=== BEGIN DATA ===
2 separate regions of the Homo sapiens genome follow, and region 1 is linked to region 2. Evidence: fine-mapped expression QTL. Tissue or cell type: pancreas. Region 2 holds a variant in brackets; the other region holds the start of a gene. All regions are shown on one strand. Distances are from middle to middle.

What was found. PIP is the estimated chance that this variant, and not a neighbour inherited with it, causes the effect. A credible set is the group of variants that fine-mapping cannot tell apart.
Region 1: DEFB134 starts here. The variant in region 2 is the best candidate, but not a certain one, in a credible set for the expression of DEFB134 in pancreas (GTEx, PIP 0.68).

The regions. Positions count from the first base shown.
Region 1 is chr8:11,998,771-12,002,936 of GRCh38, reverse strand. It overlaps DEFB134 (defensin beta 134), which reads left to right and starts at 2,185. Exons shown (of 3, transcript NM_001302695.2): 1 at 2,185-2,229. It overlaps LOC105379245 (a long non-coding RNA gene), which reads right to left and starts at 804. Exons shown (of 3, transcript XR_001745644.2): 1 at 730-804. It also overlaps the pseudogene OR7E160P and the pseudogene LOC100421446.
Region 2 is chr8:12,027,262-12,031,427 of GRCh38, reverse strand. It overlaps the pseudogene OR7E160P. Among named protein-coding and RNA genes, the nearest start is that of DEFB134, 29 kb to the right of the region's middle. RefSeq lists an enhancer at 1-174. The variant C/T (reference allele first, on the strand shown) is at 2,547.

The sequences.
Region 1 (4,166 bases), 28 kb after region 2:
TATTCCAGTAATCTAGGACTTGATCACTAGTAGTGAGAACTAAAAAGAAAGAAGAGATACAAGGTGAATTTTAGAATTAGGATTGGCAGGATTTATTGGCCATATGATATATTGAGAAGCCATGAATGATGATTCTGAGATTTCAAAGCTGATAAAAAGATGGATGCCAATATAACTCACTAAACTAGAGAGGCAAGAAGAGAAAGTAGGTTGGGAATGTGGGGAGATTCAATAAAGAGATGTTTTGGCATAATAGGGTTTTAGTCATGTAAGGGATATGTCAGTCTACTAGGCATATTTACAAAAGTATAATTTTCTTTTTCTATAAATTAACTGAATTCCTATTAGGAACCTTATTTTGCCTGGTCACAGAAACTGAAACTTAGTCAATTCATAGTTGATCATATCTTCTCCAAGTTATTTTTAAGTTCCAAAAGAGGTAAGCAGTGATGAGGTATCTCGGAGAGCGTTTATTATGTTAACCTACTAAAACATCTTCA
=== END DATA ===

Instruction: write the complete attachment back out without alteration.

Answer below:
2 separate regions of the Homo sapiens genome follow, and region 1 is linked to region 2. Evidence: fine-mapped expression QTL. Tissue or cell type: pancreas. Region 2 holds a variant in brackets; the other region holds the start of a gene. All regions are shown on one strand. Distances are from middle to middle.

What was found. PIP is the estimated chance that this variant, and not a neighbour inherited with it, causes the effect. A credible set is the group of variants that fine-mapping cannot tell apart.
Region 1: DEFB134 starts here. The variant in region 2 is the best candidate, but not a certain one, in a credible set for the expression of DEFB134 in pancreas (GTEx, PIP 0.68).

The regions. Positions count from the first base shown.
Region 1 is chr8:11,998,771-12,002,936 of GRCh38, reverse strand. It overlaps DEFB134 (defensin beta 134), which reads left to right and starts at 2,185. Exons shown (of 3, transcript NM_001302695.2): 1 at 2,185-2,229. It overlaps LOC105379245 (a long non-coding RNA gene), which reads right to left and starts at 804. Exons shown (of 3, transcript XR_001745644.2): 1 at 730-804. It also overlaps the pseudogene OR7E160P and the pseudogene LOC100421446.
Region 2 is chr8:12,027,262-12,031,427 of GRCh38, reverse strand. It overlaps the pseudogene OR7E160P. Among named protein-coding and RNA genes, the nearest start is that of DEFB134, 29 kb to the right of the region's middle. RefSeq lists an enhancer at 1-174. The variant C/T (reference allele first, on the strand shown) is at 2,547.

The sequences.
Region 1 (4,166 bases), 28 kb after region 2:
TATTCCAGTAATCTAGGACTTGATCACTAGTAGTGAGAACTAAAAAGAAAGAAGAGATACAAGGTGAATTTTAGAATTAGGATTGGCAGGATTTATTGGCCATATGATATATTGAGAAGCCATGAATGATGATTCTGAGATTTCAAAGCTGATAAAAAGATGGATGCCAATATAACTCACTAAACTAGAGAGGCAAGAAGAGAAAGTAGGTTGGGAATGTGGGGAGATTCAATAAAGAGATGTTTTGGCATAATAGGGTTTTAGTCATGTAAGGGATATGTCAGTCTACTAGGCATATTTACAAAAGTATAATTTTCTTTTTCTATAAATTAACTGAATTCCTATTAGGAACCTTATTTTGCCTGGTCACAGAAACTGAAACTTAGTCAATTCATAGTTGATCATATCTTCTCCAAGTTATTTTTAAGTTCCAAAAGAGGTAAGCAGTGATGAGGTATCTCGGAGAGCGTTTATTATGTTAACCTACTAAAACATCTTCA